Monday, September 20, 2010

Mushrooms in the Front Yard

When it rains and rains and rains, can a good thing come of it? Today I saw some fun results of this dreadful fall weather--mushrooms abound in our front yard--I counted 10 different kinds (although I could be mistaken because as the mushrooms mature, they change character). Here they are:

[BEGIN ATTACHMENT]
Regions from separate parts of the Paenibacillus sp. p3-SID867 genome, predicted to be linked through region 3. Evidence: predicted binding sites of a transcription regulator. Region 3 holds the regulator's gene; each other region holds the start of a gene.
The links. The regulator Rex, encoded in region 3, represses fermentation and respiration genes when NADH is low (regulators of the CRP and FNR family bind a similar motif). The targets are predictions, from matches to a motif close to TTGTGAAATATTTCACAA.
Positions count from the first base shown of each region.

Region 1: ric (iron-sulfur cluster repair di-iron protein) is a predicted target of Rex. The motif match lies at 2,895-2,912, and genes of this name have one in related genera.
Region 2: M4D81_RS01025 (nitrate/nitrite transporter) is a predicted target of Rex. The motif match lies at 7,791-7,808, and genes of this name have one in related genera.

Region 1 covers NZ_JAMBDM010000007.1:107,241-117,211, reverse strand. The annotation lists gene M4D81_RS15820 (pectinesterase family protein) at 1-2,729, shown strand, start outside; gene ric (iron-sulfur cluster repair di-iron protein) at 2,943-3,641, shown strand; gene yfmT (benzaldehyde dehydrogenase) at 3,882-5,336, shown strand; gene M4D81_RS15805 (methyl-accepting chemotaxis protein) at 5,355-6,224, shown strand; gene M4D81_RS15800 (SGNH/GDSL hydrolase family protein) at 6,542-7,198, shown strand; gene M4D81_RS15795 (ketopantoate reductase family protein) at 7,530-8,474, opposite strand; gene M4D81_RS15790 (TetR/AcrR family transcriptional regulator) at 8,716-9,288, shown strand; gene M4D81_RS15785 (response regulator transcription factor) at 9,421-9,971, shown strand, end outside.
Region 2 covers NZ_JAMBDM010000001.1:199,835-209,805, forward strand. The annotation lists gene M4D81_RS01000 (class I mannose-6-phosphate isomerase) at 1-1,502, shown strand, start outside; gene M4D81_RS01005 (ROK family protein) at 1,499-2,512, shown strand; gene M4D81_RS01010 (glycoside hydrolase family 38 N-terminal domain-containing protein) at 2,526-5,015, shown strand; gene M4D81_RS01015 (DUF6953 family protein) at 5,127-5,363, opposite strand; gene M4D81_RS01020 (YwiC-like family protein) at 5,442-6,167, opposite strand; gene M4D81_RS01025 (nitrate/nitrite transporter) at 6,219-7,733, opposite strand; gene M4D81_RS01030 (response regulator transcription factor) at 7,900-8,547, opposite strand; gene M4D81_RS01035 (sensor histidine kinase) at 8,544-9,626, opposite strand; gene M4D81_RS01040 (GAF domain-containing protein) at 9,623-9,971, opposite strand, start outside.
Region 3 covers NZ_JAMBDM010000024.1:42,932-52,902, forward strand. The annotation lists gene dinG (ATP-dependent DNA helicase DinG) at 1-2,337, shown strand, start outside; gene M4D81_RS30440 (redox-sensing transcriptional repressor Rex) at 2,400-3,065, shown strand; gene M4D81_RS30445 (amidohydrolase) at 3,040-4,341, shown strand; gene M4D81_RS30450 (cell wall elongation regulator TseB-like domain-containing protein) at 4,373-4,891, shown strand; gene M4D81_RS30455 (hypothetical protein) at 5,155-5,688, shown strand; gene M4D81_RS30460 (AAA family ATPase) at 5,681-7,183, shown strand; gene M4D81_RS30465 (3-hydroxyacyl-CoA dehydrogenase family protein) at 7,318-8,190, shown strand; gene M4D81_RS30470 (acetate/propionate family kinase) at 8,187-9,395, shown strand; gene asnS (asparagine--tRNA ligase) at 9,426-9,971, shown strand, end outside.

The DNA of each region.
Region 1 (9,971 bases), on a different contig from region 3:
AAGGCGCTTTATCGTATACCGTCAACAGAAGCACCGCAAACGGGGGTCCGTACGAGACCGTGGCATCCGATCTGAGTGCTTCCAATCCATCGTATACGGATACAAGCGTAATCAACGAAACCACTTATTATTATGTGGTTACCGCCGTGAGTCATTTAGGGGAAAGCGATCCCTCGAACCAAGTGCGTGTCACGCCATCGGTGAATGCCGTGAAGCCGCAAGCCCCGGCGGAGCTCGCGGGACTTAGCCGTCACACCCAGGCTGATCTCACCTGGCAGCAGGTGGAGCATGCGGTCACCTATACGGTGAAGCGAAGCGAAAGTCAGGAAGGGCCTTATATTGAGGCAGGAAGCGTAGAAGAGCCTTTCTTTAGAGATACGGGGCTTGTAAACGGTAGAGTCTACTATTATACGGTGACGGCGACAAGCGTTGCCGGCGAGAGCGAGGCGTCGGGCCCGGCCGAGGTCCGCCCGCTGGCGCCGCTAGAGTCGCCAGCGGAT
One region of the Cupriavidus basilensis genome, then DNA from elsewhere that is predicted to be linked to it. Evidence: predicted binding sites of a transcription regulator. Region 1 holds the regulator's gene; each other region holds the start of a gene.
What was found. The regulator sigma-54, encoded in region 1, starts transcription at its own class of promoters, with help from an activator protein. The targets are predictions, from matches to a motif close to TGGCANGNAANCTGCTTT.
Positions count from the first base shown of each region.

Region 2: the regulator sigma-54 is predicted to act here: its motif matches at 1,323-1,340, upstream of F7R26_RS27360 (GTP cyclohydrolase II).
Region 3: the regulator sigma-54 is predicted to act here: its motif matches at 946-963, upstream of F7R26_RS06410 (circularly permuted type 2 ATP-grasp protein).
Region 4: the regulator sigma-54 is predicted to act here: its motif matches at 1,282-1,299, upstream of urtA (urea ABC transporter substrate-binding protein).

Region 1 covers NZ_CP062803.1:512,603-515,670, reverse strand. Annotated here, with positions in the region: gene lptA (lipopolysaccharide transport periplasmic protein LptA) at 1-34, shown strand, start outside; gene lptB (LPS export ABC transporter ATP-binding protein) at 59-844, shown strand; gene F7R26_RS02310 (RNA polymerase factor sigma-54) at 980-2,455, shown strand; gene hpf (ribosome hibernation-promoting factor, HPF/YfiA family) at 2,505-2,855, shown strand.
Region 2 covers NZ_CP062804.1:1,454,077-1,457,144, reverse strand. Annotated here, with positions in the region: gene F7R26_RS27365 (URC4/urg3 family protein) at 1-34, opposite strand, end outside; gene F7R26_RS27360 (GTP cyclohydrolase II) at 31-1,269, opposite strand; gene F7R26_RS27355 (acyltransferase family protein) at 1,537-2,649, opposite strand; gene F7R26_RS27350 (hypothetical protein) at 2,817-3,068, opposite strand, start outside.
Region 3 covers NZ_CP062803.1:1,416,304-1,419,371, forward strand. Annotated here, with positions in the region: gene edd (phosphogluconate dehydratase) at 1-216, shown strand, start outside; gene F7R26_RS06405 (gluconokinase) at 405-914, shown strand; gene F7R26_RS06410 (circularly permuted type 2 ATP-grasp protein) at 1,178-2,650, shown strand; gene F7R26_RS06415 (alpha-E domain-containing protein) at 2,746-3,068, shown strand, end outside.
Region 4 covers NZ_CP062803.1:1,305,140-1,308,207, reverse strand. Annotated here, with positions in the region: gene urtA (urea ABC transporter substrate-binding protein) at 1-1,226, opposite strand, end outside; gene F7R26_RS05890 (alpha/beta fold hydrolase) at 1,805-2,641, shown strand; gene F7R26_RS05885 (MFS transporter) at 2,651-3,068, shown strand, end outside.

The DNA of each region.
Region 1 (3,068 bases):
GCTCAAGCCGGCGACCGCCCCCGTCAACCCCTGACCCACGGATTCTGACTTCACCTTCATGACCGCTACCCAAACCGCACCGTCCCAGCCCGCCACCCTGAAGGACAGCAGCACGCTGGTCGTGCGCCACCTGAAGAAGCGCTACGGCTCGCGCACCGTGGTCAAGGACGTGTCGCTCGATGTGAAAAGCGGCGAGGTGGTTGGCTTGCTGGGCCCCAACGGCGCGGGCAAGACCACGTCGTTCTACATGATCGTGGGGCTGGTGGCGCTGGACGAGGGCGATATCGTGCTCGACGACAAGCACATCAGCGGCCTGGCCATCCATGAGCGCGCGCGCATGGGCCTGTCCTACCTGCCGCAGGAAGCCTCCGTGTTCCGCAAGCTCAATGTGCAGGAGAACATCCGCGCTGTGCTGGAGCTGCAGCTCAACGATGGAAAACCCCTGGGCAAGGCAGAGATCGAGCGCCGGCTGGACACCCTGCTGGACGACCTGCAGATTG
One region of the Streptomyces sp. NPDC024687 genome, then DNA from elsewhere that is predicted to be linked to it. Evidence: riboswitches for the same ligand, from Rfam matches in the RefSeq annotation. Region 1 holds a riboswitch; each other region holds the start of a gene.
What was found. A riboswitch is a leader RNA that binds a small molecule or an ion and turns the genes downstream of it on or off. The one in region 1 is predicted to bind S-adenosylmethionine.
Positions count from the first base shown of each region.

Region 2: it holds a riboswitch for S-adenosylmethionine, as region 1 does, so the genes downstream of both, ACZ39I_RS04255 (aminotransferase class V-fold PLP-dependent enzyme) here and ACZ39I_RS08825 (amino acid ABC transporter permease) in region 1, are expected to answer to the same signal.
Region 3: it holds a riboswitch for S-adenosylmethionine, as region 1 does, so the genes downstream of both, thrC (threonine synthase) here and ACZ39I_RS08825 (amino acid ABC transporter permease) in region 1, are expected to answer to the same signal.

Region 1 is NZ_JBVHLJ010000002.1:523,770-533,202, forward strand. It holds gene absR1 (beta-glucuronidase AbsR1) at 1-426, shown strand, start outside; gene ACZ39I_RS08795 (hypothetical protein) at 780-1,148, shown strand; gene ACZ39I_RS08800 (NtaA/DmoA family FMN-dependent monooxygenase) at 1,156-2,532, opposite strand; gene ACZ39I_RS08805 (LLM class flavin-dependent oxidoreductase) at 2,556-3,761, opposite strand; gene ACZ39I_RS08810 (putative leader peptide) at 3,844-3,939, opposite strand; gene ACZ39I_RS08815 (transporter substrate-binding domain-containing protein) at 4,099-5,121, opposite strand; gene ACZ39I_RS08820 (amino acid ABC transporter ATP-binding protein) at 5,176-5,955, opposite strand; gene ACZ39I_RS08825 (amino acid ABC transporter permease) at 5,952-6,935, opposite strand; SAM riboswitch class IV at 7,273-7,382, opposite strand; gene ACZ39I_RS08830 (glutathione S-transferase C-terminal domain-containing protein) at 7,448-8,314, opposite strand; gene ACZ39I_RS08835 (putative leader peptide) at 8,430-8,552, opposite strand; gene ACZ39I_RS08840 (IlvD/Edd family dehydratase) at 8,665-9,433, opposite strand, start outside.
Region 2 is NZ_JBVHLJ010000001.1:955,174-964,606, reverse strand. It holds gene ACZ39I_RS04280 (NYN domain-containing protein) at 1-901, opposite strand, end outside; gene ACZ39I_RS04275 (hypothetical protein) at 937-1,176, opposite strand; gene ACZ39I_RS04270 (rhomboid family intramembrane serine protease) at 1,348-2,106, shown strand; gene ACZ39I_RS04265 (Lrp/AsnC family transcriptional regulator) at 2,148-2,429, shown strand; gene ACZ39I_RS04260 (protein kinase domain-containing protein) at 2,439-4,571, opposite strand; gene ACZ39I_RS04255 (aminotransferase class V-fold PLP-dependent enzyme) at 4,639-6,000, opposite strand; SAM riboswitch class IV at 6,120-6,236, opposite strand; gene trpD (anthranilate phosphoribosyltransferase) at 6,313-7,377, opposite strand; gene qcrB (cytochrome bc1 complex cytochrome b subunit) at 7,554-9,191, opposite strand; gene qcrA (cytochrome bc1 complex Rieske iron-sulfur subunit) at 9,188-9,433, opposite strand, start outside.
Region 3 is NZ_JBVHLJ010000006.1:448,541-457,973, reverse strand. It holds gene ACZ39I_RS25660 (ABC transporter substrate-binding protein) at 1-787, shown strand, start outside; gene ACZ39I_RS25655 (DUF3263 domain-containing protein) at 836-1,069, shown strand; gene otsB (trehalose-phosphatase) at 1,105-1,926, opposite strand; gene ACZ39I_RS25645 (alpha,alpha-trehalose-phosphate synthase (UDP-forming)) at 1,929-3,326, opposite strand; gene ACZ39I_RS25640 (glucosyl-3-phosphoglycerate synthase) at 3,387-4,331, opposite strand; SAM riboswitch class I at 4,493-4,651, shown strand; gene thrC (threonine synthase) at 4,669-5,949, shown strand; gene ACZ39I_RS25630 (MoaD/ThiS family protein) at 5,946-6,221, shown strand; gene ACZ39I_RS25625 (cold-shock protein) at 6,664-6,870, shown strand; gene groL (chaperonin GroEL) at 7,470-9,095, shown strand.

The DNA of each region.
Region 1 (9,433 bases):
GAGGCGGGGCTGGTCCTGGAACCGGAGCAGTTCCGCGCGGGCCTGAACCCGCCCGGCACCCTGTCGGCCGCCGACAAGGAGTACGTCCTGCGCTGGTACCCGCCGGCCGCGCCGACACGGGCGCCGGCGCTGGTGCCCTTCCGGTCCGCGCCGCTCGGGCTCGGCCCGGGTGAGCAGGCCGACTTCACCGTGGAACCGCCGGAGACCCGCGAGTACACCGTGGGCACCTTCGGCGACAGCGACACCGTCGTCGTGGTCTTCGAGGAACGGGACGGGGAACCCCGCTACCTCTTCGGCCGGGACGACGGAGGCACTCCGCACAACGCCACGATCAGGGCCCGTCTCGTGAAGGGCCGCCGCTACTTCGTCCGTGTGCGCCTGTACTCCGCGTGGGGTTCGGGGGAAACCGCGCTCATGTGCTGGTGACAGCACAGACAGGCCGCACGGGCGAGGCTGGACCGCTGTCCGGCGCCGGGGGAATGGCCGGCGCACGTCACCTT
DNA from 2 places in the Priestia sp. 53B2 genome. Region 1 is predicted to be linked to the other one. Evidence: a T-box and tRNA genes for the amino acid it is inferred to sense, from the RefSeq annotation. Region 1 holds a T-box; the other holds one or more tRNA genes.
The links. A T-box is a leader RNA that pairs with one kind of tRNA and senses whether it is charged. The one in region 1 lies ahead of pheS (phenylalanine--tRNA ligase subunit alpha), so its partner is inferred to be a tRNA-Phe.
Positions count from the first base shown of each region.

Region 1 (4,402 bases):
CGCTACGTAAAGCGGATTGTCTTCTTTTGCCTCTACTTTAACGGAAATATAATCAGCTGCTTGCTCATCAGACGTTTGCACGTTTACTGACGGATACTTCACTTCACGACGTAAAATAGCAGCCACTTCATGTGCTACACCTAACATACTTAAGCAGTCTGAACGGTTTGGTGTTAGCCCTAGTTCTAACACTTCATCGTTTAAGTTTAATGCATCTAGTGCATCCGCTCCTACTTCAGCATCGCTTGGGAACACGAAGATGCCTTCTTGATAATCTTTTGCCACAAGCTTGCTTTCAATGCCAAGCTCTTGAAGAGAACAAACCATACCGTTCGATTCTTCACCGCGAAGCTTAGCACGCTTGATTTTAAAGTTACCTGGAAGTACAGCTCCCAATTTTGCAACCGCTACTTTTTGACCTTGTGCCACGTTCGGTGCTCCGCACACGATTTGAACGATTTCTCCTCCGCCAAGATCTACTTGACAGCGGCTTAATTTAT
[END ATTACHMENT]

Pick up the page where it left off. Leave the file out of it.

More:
A postscript for those who want to know more: The last (10th) mushroom pictured is an Amanita muscaria, my favorite for its striking beauty and one which I'll be looking for daily in the next while. The 9th one is prolific in our front yard; I don't know how many there were or what they are called, so if you know, please comment. The 8th one is a sort of puff ball, and they are fairly common in our yard as well. The other mushrooms are much smaller, some quite small. Years ago we had boletus edulis, introduced to me by a knowledgeable woman from Eastern European who was searching for them under the birch trees of our street. We ate some ourselves! I have not seen them on my property for many years and probably will not because the birch tree in front of our yard was removed in 2007, which is where they like to live. I did see a large specimen in the next block last week. Perhaps some of the 10 types pictured could be safely eaten, but the last one is a poison. Mushrooms are most prolific in gardens of benign neglect, i.e., where no lime or fertilizer has been added and vegetation has been left to decompose.

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